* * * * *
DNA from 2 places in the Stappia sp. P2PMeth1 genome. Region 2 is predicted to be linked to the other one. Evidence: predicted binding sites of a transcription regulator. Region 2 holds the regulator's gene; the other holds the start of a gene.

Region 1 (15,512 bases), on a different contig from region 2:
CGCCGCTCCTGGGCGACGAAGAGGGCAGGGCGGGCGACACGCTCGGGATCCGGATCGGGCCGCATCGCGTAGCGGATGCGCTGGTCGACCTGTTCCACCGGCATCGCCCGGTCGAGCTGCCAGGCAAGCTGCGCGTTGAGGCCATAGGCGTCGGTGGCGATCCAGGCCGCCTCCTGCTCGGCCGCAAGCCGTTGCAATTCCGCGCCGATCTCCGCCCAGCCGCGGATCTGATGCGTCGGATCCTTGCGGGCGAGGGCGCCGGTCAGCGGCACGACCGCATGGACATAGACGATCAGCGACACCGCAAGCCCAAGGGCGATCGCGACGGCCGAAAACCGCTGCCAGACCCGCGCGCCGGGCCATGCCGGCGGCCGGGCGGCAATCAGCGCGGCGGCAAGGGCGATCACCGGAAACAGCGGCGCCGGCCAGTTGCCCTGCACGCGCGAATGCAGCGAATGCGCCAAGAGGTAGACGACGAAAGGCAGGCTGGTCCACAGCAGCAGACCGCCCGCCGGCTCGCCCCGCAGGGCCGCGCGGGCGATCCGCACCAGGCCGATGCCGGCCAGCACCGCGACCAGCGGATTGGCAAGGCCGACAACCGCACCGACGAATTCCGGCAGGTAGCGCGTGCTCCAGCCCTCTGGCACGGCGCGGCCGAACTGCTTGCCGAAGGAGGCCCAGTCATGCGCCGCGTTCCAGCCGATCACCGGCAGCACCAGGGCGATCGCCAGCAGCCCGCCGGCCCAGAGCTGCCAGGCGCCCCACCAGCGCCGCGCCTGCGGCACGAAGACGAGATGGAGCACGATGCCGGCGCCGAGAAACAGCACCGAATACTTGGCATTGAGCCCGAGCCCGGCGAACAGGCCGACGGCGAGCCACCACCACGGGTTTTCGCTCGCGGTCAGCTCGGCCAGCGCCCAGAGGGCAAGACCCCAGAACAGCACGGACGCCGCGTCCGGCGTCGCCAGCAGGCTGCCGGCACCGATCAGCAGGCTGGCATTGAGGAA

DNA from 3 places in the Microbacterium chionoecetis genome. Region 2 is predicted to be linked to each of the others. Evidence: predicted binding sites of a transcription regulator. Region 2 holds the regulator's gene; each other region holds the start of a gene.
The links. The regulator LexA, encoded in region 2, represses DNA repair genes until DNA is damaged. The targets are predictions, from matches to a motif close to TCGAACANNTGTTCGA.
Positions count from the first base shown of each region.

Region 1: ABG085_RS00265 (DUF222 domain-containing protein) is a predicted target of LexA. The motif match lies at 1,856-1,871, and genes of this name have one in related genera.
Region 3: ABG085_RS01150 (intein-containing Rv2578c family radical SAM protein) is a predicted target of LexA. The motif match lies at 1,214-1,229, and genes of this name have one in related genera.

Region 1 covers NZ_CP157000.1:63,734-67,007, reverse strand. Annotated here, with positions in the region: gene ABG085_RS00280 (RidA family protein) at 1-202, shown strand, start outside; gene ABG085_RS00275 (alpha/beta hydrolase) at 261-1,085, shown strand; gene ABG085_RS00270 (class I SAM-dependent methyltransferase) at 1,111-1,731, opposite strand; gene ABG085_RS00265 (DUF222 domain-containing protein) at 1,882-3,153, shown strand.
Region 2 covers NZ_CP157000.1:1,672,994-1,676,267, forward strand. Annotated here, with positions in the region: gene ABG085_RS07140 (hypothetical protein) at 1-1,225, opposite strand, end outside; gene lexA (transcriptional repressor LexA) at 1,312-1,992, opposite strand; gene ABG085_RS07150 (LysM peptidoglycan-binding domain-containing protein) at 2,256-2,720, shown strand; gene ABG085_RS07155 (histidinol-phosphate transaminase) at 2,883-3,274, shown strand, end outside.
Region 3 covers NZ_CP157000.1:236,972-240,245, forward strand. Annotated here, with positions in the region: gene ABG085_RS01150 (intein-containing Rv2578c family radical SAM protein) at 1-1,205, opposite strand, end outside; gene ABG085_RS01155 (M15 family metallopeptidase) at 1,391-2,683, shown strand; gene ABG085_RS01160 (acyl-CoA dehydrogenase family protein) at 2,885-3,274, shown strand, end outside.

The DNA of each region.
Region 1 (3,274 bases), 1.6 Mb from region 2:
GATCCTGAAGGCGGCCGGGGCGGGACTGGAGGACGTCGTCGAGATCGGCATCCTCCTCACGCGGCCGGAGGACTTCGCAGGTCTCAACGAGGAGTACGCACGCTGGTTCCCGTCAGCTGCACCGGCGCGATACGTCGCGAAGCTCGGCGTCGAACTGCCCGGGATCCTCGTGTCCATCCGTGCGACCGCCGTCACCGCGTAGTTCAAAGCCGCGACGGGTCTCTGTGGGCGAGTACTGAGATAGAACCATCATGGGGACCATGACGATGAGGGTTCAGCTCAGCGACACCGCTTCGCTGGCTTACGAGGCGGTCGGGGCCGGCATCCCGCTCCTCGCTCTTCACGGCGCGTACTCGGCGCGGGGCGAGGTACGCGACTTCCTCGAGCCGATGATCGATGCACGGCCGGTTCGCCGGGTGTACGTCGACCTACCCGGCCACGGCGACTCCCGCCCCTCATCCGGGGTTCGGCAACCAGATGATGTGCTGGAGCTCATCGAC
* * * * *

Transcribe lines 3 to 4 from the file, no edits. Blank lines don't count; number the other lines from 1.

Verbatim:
CGCCGCTCCTGGGCGACGAAGAGGGCAGGGCGGGCGACACGCTCGGGATCCGGATCGGGCCGCATCGCGTAGCGGATGCGCTGGTCGACCTGTTCCACCGGCATCGCCCGGTCGAGCTGCCAGGCAAGCTGCGCGTTGAGGCCATAGGCGTCGGTGGCGATCCAGGCCGCCTCCTGCTCGGCCGCAAGCCGTTGCAATTCCGCGCCGATCTCCGCCCAGCCGCGGATCTGATGCGTCGGATCCTTGCGGGCGAGGGCGCCGGTCAGCGGCACGACCGCATGGACATAGACGATCAGCGACACCGCAAGCCCAAGGGCGATCGCGACGGCCGAAAACCGCTGCCAGACCCGCGCGCCGGGCCATGCCGGCGGCCGGGCGGCAATCAGCGCGGCGGCAAGGGCGATCACCGGAAACAGCGGCGCCGGCCAGTTGCCCTGCACGCGCGAATGCAGCGAATGCGCCAAGAGGTAGACGACGAAAGGCAGGCTGGTCCACAGCAGCAGACCGCCCGCCGGCTCGCCCCGCAGGGCCGCGCGGGCGATCCGCACCAGGCCGATGCCGGCCAGCACCGCGACCAGCGGATTGGCAAGGCCGACAACCGCACCGACGAATTCCGGCAGGTAGCGCGTGCTCCAGCCCTCTGGCACGGCGCGGCCGAACTGCTTGCCGAAGGAGGCCCAGTCATGCGCCGCGTTCCAGCCGATCACCGGCAGCACCAGGGCGATCGCCAGCAGCCCGCCGGCCCAGAGCTGCCAGGCGCCCCACCAGCGCCGCGCCTGCGGCACGAAGACGAGATGGAGCACGATGCCGGCGCCGAGAAACAGCACCGAATACTTGGCATTGAGCCCGAGCCCGGCGAACAGGCCGACGGCGAGCCACCACCACGGGTTTTCGCTCGCGGTCAGCTCGGCCAGCGCCCAGAGGGCAAGACCCCAGAACAGCACGGACGCCGCGTCCGGCGTCGCCAGCAGGCTGCCGGCACCGATCAGCAGGCTGGCATTGAGGAA

DNA from 3 places in the Microbacterium chionoecetis genome. Region 2 is predicted to be linked to each of the others. Evidence: predicted binding sites of a transcription regulator. Region 2 holds the regulator's gene; each other region holds the start of a gene.